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ill

Deferred Shading Decals on Animated Characters

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I was doing some reading on deferred shading decals and how you basically use projective texturing similarly to shining a flashlight on an object or shadowmapping.

 

However, if I have an animated character with a bloodstain on it, the bloodstain won't deform with the model this way.  The worst is if I have a bloody hand on a character, and the character moves the hand near its leg, suddenly the decal might project onto the leg.  The deferred decal algorithms all mention how amazing this technique is and it seamlessly handles static and dynamic geometry, but they don't talk about how to handle animated characters how I want.

 

It may not be too noticeable if I keep the decal small, but then it's a bit hard to have an effect similar to paint covered zombies in Halflife 2: http://www.visualwalkthroughs.com/halflife2/ravenholm1/30.jpg

Edited by ill

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Its a matter of having the projection matrix for the decal texture attached to the skeleton appropriately. This way, as the rigged character moves around, the projection axis for the blood splatter also moves with the model. 

 

For characters that are skinned to multiple bones, you effectively want to anchor your decal projection matrix to multiple bones too. Basically, take the vertex closest to the center of the projection and use its skinning weights etc.

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I can understand keeping the decal itself relative to the skeleton of the character.  Like if the character is holding a gun, the gun is relative to the hand bone.  I'd keep the decal relative to whatever bone was hit on the character.

 

But, in this image, the blood decal needs to somehow deform along with the geometry of the character.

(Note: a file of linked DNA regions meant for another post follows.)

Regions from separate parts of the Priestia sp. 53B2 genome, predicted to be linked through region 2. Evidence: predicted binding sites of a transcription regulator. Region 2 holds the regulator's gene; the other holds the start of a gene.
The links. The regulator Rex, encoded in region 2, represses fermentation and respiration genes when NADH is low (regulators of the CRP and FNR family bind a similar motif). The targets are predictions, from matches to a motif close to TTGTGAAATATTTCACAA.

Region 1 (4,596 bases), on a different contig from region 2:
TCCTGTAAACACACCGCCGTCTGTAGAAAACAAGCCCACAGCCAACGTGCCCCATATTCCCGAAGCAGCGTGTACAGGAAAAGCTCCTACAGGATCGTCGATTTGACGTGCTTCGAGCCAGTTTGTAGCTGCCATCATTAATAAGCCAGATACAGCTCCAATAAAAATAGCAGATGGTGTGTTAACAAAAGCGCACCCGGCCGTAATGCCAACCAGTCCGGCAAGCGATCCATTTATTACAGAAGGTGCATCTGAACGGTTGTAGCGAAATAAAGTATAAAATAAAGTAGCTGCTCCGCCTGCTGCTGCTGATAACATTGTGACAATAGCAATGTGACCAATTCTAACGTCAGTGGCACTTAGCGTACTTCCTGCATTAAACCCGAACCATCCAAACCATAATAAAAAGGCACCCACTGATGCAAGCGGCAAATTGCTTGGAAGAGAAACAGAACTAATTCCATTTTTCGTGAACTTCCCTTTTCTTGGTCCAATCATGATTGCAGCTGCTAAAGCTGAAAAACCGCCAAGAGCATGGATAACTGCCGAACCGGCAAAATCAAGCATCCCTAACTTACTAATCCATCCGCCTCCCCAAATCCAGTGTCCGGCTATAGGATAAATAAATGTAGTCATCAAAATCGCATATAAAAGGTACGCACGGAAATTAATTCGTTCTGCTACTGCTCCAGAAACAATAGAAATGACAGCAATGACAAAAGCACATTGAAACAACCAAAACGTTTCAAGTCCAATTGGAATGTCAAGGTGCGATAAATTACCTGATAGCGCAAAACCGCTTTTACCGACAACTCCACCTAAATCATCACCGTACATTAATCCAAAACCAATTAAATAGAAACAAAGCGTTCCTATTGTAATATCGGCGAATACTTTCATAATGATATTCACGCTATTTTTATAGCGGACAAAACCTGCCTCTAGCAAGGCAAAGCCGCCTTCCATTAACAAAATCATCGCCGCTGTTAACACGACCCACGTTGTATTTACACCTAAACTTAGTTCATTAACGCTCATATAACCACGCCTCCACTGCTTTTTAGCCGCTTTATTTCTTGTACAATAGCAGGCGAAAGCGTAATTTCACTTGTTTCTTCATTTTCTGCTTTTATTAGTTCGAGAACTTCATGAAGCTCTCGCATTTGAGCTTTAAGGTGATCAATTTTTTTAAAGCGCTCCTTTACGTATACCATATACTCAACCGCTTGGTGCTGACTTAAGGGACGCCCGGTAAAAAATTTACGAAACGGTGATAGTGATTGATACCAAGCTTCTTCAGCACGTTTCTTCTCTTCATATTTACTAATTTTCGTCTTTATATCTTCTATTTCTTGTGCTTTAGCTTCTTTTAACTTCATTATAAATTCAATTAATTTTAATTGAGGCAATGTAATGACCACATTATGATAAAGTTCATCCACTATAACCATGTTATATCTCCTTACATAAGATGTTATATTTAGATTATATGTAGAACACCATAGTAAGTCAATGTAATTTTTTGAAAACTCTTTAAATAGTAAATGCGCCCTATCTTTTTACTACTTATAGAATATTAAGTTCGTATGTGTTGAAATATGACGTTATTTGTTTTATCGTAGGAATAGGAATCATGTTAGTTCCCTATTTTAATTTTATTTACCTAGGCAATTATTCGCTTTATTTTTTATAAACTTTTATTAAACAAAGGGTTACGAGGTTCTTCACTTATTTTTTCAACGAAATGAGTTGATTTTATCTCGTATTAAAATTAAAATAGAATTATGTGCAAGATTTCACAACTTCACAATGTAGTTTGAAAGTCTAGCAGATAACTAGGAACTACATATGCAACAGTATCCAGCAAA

http://media.moddb.com/images/downloads/1/22/21410/wounds.jpg

 

If I simply kept the decal relative to the arm of the character, the blood wouldn't move with the rest of the model as parts of it stretch due to the animations.  Figuring out the specific triangles and vertices of the model affected may not be very good for performance either.

 

The easiest solution I can come up with right now which I mentioned is just drawing the whole model as if I was doing an additive forward lighting pass, but only drawing the decal.  The decal would be projected relative to the original pose of the model, so each vertex knows the uvs of the decal texture to reference, but then transform the vertices to the current animation pose.

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Yep, its a complex problem.

 

Left 4 Dead 2 actually came up with a completely different way of doing their gore model which involves essentially masking between two models, instead of projective texturing. There's a whitepaper on it floating around somewhere. Probably available on the valve website.

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I found this.

 

http://www.valvesoftware.com/publications/2010/gdc2010_vlachos_l4d2wounds.pdf

 

I never realized the wounds were that amazing in that game.  I always thought some of those were precanned somehow.

 

They do talk about projective texturing though for the blood.

 

 

 

I also found this Dice slide deck.  They talk about using the geometry shader.

http://www.slideshare.net/repii/02-g-d-c09-shadow-and-decals-frostbite-final3flat

Edited by ill

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